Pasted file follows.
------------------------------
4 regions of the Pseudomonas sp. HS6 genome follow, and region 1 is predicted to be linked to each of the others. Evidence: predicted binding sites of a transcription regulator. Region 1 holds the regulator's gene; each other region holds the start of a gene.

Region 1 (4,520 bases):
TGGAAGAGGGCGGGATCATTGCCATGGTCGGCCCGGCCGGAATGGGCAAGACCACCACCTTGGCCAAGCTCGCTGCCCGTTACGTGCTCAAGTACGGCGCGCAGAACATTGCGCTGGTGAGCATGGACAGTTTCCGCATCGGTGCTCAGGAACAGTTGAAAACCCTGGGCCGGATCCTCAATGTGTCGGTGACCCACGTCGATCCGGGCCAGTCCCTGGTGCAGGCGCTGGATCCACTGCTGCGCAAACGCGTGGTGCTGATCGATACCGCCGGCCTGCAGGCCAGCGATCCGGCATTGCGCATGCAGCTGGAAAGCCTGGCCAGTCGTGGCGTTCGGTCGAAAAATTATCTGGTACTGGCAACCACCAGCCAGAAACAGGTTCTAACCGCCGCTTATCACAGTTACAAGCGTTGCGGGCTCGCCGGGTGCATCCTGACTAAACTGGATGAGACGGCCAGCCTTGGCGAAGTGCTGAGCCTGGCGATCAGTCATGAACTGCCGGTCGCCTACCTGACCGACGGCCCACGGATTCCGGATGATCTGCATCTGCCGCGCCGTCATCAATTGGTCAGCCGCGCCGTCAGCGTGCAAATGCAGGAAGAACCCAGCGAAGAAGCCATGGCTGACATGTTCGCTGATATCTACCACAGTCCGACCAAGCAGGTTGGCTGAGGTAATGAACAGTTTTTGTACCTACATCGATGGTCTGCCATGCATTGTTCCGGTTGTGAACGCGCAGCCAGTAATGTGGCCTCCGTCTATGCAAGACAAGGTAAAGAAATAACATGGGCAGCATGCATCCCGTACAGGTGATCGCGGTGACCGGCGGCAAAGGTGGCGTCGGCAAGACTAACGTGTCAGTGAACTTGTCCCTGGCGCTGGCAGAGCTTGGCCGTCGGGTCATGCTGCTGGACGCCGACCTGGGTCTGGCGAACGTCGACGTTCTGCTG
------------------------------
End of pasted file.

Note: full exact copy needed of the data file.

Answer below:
4 regions of the Pseudomonas sp. HS6 genome follow, and region 1 is predicted to be linked to each of the others. Evidence: predicted binding sites of a transcription regulator. Region 1 holds the regulator's gene; each other region holds the start of a gene.

Region 1 (4,520 bases):
TGGAAGAGGGCGGGATCATTGCCATGGTCGGCCCGGCCGGAATGGGCAAGACCACCACCTTGGCCAAGCTCGCTGCCCGTTACGTGCTCAAGTACGGCGCGCAGAACATTGCGCTGGTGAGCATGGACAGTTTCCGCATCGGTGCTCAGGAACAGTTGAAAACCCTGGGCCGGATCCTCAATGTGTCGGTGACCCACGTCGATCCGGGCCAGTCCCTGGTGCAGGCGCTGGATCCACTGCTGCGCAAACGCGTGGTGCTGATCGATACCGCCGGCCTGCAGGCCAGCGATCCGGCATTGCGCATGCAGCTGGAAAGCCTGGCCAGTCGTGGCGTTCGGTCGAAAAATTATCTGGTACTGGCAACCACCAGCCAGAAACAGGTTCTAACCGCCGCTTATCACAGTTACAAGCGTTGCGGGCTCGCCGGGTGCATCCTGACTAAACTGGATGAGACGGCCAGCCTTGGCGAAGTGCTGAGCCTGGCGATCAGTCATGAACTGCCGGTCGCCTACCTGACCGACGGCCCACGGATTCCGGATGATCTGCATCTGCCGCGCCGTCATCAATTGGTCAGCCGCGCCGTCAGCGTGCAAATGCAGGAAGAACCCAGCGAAGAAGCCATGGCTGACATGTTCGCTGATATCTACCACAGTCCGACCAAGCAGGTTGGCTGAGGTAATGAACAGTTTTTGTACCTACATCGATGGTCTGCCATGCATTGTTCCGGTTGTGAACGCGCAGCCAGTAATGTGGCCTCCGTCTATGCAAGACAAGGTAAAGAAATAACATGGGCAGCATGCATCCCGTACAGGTGATCGCGGTGACCGGCGGCAAAGGTGGCGTCGGCAAGACTAACGTGTCAGTGAACTTGTCCCTGGCGCTGGCAGAGCTTGGCCGTCGGGTCATGCTGCTGGACGCCGACCTGGGTCTGGCGAACGTCGACGTTCTGCTG